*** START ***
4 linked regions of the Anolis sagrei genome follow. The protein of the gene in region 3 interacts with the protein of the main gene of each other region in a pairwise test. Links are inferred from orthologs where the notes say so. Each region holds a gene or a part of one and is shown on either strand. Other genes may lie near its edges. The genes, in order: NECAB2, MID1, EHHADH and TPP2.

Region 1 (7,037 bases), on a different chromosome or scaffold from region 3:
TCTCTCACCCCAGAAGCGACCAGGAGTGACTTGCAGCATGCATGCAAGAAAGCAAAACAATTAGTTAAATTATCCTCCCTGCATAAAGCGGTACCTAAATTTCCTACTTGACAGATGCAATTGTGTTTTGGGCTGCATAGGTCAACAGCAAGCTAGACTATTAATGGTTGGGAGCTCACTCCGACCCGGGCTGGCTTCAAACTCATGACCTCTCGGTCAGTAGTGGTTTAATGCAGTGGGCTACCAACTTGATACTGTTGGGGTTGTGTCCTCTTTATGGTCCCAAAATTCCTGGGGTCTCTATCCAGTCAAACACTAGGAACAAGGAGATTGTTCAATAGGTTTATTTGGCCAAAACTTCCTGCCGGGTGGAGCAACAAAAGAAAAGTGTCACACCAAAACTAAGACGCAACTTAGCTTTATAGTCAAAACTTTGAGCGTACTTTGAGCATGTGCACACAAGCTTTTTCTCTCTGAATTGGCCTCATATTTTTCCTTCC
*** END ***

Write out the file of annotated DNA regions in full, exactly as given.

4 linked regions of the Anolis sagrei genome follow. The protein of the gene in region 3 interacts with the protein of the main gene of each other region in a pairwise test. Links are inferred from orthologs where the notes say so. Each region holds a gene or a part of one and is shown on either strand. Other genes may lie near its edges. The genes, in order: NECAB2, MID1, EHHADH and TPP2.

Region 1 (7,037 bases), on a different chromosome or scaffold from region 3:
TCTCTCACCCCAGAAGCGACCAGGAGTGACTTGCAGCATGCATGCAAGAAAGCAAAACAATTAGTTAAATTATCCTCCCTGCATAAAGCGGTACCTAAATTTCCTACTTGACAGATGCAATTGTGTTTTGGGCTGCATAGGTCAACAGCAAGCTAGACTATTAATGGTTGGGAGCTCACTCCGACCCGGGCTGGCTTCAAACTCATGACCTCTCGGTCAGTAGTGGTTTAATGCAGTGGGCTACCAACTTGATACTGTTGGGGTTGTGTCCTCTTTATGGTCCCAAAATTCCTGGGGTCTCTATCCAGTCAAACACTAGGAACAAGGAGATTGTTCAATAGGTTTATTTGGCCAAAACTTCCTGCCGGGTGGAGCAACAAAAGAAAAGTGTCACACCAAAACTAAGACGCAACTTAGCTTTATAGTCAAAACTTTGAGCGTACTTTGAGCATGTGCACACAAGCTTTTTCTCTCTGAATTGGCCTCATATTTTTCCTTCC